ArcelorMittal property up for sale
WEIRTON – ArcelorMittal is actively marketing 750-plus acres in Weirton that a Maryland company had under a purchase agreement for months but was unable to execute.
Sources familiar with the situation confirmed the company was unable to finalize the deal for the property, the focus of a lawsuit filed in U.S. District Court in Wheeling, “and it is back on the market.”
“It’s unfortunate … but there are other people out there who certainly have interest,” said the source, who asked not to be identified.
While the steelmaker has balked at saying who it had been bargaining with, a federal lawsuit filed by Weirton native Jodi Kraina with her partners, Shelley Reed and Misty Shannon, identified the mystery buyer as American Port Holdings, a Maryland company whose principals had once worked alongside Kraina at American Heartland Port.
APH had long been rumored to be eyeing the property for construction of commercial use electric cars and other port activities.
Kraina’s suit, filed in March 2011 but recently amended, claims that APH principals Dan Dickerson, Andrew S. Fellows, Stanley Ballas, James Martodam and James C. Breckinridge jumped ship from the company she’d incorporated, American Heartland Port, in 2009, in the process allegedly hijacking confidential reports, contacts and studies she’d commissioned on American Heartland Port’s behalf and representing themselves to investors and the steelmaker as the architects of the project.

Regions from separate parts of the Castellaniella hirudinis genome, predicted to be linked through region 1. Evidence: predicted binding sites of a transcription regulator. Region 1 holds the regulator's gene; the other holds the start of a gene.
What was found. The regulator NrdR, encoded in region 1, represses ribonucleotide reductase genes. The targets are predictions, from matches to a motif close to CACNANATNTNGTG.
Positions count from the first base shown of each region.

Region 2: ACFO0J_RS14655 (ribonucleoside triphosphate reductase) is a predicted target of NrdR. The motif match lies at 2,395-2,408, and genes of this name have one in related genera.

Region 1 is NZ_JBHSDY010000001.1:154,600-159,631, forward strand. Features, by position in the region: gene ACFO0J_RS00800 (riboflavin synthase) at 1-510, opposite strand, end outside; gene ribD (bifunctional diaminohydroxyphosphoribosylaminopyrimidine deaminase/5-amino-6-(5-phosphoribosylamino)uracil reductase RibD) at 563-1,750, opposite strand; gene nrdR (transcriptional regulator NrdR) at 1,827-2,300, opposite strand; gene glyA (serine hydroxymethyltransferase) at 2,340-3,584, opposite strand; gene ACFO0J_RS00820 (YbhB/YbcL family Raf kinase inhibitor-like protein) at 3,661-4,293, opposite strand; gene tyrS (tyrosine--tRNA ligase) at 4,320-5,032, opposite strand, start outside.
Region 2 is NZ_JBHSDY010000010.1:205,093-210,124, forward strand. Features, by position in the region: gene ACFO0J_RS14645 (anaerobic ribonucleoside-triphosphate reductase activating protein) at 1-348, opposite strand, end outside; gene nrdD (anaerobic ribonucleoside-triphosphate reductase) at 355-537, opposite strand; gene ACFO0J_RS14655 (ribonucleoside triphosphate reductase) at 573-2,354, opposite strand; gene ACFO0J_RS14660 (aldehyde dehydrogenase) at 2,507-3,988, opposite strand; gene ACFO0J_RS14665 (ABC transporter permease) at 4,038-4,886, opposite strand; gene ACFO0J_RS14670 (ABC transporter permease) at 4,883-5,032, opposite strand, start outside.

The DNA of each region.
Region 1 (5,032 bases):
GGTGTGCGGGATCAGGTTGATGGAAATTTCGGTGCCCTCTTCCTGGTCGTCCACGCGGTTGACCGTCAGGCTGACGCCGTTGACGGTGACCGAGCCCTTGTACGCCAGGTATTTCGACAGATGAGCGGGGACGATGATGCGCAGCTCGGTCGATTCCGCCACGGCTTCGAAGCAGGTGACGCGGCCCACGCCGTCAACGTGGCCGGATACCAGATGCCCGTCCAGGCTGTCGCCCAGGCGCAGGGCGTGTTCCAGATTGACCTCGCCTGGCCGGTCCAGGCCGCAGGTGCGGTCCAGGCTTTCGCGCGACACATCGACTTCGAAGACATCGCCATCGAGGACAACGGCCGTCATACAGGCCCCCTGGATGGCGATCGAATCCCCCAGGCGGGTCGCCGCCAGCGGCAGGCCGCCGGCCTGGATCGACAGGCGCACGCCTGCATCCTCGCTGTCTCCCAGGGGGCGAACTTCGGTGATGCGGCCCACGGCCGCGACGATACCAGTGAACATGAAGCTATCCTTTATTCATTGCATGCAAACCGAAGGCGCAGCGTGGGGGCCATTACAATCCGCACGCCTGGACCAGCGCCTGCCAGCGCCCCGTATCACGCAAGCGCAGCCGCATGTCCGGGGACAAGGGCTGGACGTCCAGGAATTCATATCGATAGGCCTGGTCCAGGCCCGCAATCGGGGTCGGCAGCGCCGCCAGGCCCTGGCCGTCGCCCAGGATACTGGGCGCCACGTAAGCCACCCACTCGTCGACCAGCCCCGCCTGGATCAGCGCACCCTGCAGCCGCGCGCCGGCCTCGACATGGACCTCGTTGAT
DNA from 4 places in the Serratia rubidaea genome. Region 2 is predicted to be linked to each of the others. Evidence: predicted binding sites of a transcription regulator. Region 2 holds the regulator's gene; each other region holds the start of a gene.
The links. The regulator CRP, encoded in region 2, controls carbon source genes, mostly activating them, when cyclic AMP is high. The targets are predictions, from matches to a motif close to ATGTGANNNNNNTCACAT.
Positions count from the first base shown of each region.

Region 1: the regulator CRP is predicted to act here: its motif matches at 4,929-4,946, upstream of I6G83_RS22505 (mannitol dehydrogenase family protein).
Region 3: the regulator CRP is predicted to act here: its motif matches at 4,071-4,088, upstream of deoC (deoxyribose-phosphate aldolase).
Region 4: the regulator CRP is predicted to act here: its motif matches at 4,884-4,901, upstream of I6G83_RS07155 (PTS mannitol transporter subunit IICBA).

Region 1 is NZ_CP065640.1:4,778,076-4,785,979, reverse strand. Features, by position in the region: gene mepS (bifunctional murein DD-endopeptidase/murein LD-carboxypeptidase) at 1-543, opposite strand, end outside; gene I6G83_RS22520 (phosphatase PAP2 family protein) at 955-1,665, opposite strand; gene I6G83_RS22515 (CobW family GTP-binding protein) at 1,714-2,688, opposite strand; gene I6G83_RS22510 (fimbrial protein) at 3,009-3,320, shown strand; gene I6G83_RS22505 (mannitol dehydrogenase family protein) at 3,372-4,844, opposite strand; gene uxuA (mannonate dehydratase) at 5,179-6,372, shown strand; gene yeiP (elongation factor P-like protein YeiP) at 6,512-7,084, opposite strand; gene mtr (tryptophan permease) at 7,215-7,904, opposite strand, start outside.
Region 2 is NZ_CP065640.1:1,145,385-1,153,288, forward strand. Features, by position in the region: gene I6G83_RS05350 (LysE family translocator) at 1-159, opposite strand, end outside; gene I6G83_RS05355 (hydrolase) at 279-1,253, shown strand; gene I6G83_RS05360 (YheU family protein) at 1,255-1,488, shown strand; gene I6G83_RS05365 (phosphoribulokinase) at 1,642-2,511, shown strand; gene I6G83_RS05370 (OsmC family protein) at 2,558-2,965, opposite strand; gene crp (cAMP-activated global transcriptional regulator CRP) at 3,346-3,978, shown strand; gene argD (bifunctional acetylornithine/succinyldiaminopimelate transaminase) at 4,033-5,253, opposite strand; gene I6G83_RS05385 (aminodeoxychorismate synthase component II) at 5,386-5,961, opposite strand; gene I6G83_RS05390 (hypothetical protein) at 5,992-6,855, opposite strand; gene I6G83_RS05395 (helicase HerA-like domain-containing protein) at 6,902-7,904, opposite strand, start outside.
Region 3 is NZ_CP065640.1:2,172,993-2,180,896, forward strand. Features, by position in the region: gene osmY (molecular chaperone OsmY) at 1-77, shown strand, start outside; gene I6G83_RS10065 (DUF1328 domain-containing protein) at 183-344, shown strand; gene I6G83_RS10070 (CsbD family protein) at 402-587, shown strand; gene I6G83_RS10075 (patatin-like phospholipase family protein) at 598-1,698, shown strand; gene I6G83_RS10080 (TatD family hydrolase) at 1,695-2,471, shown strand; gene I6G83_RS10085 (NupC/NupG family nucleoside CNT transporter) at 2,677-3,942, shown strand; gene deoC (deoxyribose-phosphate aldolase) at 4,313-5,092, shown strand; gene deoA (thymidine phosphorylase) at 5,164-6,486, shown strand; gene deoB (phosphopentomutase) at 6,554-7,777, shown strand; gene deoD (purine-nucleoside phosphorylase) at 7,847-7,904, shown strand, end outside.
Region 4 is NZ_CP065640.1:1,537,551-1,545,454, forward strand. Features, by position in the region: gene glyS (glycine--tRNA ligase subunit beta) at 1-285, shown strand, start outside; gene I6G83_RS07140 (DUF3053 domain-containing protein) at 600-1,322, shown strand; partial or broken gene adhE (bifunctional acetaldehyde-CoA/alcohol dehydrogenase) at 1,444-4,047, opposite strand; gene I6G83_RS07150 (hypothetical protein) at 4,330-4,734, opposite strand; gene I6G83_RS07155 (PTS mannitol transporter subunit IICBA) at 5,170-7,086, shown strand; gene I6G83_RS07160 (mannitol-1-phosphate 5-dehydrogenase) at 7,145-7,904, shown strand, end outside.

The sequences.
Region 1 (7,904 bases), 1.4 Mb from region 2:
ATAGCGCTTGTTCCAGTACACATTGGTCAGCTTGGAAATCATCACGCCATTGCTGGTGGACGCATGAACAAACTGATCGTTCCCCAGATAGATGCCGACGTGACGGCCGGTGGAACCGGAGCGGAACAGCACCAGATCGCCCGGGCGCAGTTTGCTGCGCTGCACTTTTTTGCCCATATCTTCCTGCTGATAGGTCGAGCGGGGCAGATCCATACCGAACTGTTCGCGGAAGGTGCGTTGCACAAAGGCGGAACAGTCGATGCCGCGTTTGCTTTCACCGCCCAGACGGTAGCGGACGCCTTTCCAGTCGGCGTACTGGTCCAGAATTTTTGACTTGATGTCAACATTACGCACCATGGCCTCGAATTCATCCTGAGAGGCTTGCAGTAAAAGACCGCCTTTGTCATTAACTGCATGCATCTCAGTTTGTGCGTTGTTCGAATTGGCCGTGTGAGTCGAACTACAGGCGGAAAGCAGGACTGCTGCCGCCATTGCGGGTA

She also alleges APH brought Patrick N. DiCarlo, an agent for Channel Point Partners, the U.S. arm of Allied Investment Partners, into the purchase negotiations and suggests he subsequently conspired with ArcelorMittal to scuttle American Port Holding’s proposed settlement with her company to get her out of the picture so they could bring in investment dollars from Abu Dhabi and an Indian firm, IL&FS Engineering.
Prior to forming American Heartland Port, Kraina said she had served as a consultant to Tantara Communications LLC for an inland waterway port being talked about in Weirton. She said that relationship ended when the company stopped paying her, though she and Reed continued to work on the project and even drafted a preliminary business plan that they presented to the West Virginia Public Port Authority. It was then that Kraina said she and Dickerson, Fellows, Ballas and Martodam began working together to take the project “beyond the idea of providing a communications system for the Weirton Port Project being discussed and to actually begin planning and construction of the port itself.”
Kraina’s attorney, Patrick S. Cassidy of Wheeling, declined comment.
A spokesman for ArcelorMittal also declined to discuss the status of the land sale efforts, saying only that the company “continues to market the property identified for sale adjacent to our Weirton facility.”
“As this process is confidential, we are unable to provide further details at this time,” the spokesman said.
The steelmaker five years ago announced plans to sell more than 1,300 acres it no longer needed for steelmaking in Weirton and, amid much fanfare, a committee of community and government leaders was formed to assist with that effort.
In March 2012 the steelmaker signaled it was nearing a deal for the property, asking for and receiving approval of a plan to subdivide about 750 acres of the surplus property which, because of its past industrial use, carries heavy environmental liability.
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